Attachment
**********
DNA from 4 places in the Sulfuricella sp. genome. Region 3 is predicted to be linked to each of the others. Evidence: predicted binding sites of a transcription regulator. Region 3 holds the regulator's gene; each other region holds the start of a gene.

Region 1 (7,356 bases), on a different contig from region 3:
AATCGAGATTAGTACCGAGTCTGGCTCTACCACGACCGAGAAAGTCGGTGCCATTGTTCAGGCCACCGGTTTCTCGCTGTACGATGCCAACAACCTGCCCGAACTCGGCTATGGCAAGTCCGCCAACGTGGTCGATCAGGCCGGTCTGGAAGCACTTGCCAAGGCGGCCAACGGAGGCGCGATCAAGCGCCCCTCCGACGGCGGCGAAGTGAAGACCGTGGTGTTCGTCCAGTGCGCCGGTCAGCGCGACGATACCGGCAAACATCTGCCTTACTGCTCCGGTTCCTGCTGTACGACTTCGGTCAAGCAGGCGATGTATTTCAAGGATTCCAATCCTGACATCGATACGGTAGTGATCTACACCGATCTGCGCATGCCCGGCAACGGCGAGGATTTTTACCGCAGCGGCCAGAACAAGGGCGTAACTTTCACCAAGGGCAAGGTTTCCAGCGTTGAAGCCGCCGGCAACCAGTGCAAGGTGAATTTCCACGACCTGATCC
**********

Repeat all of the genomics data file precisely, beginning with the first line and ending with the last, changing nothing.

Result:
DNA from 4 places in the Sulfuricella sp. genome. Region 3 is predicted to be linked to each of the others. Evidence: predicted binding sites of a transcription regulator. Region 3 holds the regulator's gene; each other region holds the start of a gene.

Region 1 (7,356 bases), on a different contig from region 3:
AATCGAGATTAGTACCGAGTCTGGCTCTACCACGACCGAGAAAGTCGGTGCCATTGTTCAGGCCACCGGTTTCTCGCTGTACGATGCCAACAACCTGCCCGAACTCGGCTATGGCAAGTCCGCCAACGTGGTCGATCAGGCCGGTCTGGAAGCACTTGCCAAGGCGGCCAACGGAGGCGCGATCAAGCGCCCCTCCGACGGCGGCGAAGTGAAGACCGTGGTGTTCGTCCAGTGCGCCGGTCAGCGCGACGATACCGGCAAACATCTGCCTTACTGCTCCGGTTCCTGCTGTACGACTTCGGTCAAGCAGGCGATGTATTTCAAGGATTCCAATCCTGACATCGATACGGTAGTGATCTACACCGATCTGCGCATGCCCGGCAACGGCGAGGATTTTTACCGCAGCGGCCAGAACAAGGGCGTAACTTTCACCAAGGGCAAGGTTTCCAGCGTTGAAGCCGCCGGCAACCAGTGCAAGGTGAATTTCCACGACCTGATCC